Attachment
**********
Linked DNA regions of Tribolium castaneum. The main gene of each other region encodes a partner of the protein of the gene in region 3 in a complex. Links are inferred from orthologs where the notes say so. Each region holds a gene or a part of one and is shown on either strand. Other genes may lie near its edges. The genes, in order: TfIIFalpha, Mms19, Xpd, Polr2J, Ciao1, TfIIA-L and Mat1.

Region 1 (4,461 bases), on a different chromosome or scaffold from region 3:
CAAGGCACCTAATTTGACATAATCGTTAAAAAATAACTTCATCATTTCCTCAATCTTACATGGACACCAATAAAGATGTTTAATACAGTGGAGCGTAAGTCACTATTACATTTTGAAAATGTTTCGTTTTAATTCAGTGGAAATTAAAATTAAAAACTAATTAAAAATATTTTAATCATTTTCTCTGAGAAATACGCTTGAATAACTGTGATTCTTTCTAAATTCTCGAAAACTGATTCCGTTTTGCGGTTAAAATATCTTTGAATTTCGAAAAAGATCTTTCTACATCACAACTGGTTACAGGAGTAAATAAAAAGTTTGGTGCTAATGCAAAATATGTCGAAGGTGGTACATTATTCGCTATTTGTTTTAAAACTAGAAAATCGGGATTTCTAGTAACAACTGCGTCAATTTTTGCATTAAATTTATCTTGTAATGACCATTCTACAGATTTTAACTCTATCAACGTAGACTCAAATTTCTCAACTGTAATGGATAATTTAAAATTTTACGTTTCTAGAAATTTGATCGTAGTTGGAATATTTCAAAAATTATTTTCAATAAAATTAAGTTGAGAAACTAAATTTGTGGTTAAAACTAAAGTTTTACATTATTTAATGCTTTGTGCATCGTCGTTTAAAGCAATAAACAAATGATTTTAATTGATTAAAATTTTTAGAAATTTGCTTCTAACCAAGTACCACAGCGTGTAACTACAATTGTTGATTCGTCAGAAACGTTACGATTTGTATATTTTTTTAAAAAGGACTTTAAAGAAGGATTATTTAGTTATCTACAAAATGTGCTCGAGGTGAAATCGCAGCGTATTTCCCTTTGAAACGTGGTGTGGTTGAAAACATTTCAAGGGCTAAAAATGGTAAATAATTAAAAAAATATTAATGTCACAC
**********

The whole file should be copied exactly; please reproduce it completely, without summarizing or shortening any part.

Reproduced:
Linked DNA regions of Tribolium castaneum. The main gene of each other region encodes a partner of the protein of the gene in region 3 in a complex. Links are inferred from orthologs where the notes say so. Each region holds a gene or a part of one and is shown on either strand. Other genes may lie near its edges. The genes, in order: TfIIFalpha, Mms19, Xpd, Polr2J, Ciao1, TfIIA-L and Mat1.

Region 1 (4,461 bases), on a different chromosome or scaffold from region 3:
CAAGGCACCTAATTTGACATAATCGTTAAAAAATAACTTCATCATTTCCTCAATCTTACATGGACACCAATAAAGATGTTTAATACAGTGGAGCGTAAGTCACTATTACATTTTGAAAATGTTTCGTTTTAATTCAGTGGAAATTAAAATTAAAAACTAATTAAAAATATTTTAATCATTTTCTCTGAGAAATACGCTTGAATAACTGTGATTCTTTCTAAATTCTCGAAAACTGATTCCGTTTTGCGGTTAAAATATCTTTGAATTTCGAAAAAGATCTTTCTACATCACAACTGGTTACAGGAGTAAATAAAAAGTTTGGTGCTAATGCAAAATATGTCGAAGGTGGTACATTATTCGCTATTTGTTTTAAAACTAGAAAATCGGGATTTCTAGTAACAACTGCGTCAATTTTTGCATTAAATTTATCTTGTAATGACCATTCTACAGATTTTAACTCTATCAACGTAGACTCAAATTTCTCAACTGTAATGGATAATTTAAAATTTTACGTTTCTAGAAATTTGATCGTAGTTGGAATATTTCAAAAATTATTTTCAATAAAATTAAGTTGAGAAACTAAATTTGTGGTTAAAACTAAAGTTTTACATTATTTAATGCTTTGTGCATCGTCGTTTAAAGCAATAAACAAATGATTTTAATTGATTAAAATTTTTAGAAATTTGCTTCTAACCAAGTACCACAGCGTGTAACTACAATTGTTGATTCGTCAGAAACGTTACGATTTGTATATTTTTTTAAAAAGGACTTTAAAGAAGGATTATTTAGTTATCTACAAAATGTGCTCGAGGTGAAATCGCAGCGTATTTCCCTTTGAAACGTGGTGTGGTTGAAAACATTTCAAGGGCTAAAAATGGTAAATAATTAAAAAAATATTAATGTCACAC